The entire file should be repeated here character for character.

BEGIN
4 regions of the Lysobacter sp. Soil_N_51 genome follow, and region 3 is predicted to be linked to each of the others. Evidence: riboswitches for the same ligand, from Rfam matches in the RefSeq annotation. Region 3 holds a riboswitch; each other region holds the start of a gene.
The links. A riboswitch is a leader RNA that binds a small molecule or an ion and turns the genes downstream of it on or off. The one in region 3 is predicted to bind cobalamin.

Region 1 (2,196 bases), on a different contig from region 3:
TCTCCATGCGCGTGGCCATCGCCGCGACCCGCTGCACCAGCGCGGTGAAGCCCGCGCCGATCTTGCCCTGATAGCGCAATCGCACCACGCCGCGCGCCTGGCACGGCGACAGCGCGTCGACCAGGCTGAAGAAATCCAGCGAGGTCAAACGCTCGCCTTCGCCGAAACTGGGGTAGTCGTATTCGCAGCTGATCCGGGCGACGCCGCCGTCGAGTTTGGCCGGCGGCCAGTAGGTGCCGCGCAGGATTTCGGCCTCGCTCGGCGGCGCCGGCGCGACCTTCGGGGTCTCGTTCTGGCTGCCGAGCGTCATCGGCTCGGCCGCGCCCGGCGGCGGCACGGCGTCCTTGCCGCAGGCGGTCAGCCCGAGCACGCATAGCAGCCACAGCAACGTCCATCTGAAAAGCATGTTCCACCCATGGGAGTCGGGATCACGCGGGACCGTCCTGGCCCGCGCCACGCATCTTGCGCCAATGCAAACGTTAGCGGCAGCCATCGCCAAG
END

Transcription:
4 regions of the Lysobacter sp. Soil_N_51 genome follow, and region 3 is predicted to be linked to each of the others. Evidence: riboswitches for the same ligand, from Rfam matches in the RefSeq annotation. Region 3 holds a riboswitch; each other region holds the start of a gene.
The links. A riboswitch is a leader RNA that binds a small molecule or an ion and turns the genes downstream of it on or off. The one in region 3 is predicted to bind cobalamin.

Region 1 (2,196 bases), on a different contig from region 3:
TCTCCATGCGCGTGGCCATCGCCGCGACCCGCTGCACCAGCGCGGTGAAGCCCGCGCCGATCTTGCCCTGATAGCGCAATCGCACCACGCCGCGCGCCTGGCACGGCGACAGCGCGTCGACCAGGCTGAAGAAATCCAGCGAGGTCAAACGCTCGCCTTCGCCGAAACTGGGGTAGTCGTATTCGCAGCTGATCCGGGCGACGCCGCCGTCGAGTTTGGCCGGCGGCCAGTAGGTGCCGCGCAGGATTTCGGCCTCGCTCGGCGGCGCCGGCGCGACCTTCGGGGTCTCGTTCTGGCTGCCGAGCGTCATCGGCTCGGCCGCGCCCGGCGGCGGCACGGCGTCCTTGCCGCAGGCGGTCAGCCCGAGCACGCATAGCAGCCACAGCAACGTCCATCTGAAAAGCATGTTCCACCCATGGGAGTCGGGATCACGCGGGACCGTCCTGGCCCGCGCCACGCATCTTGCGCCAATGCAAACGTTAGCGGCAGCCATCGCCAAG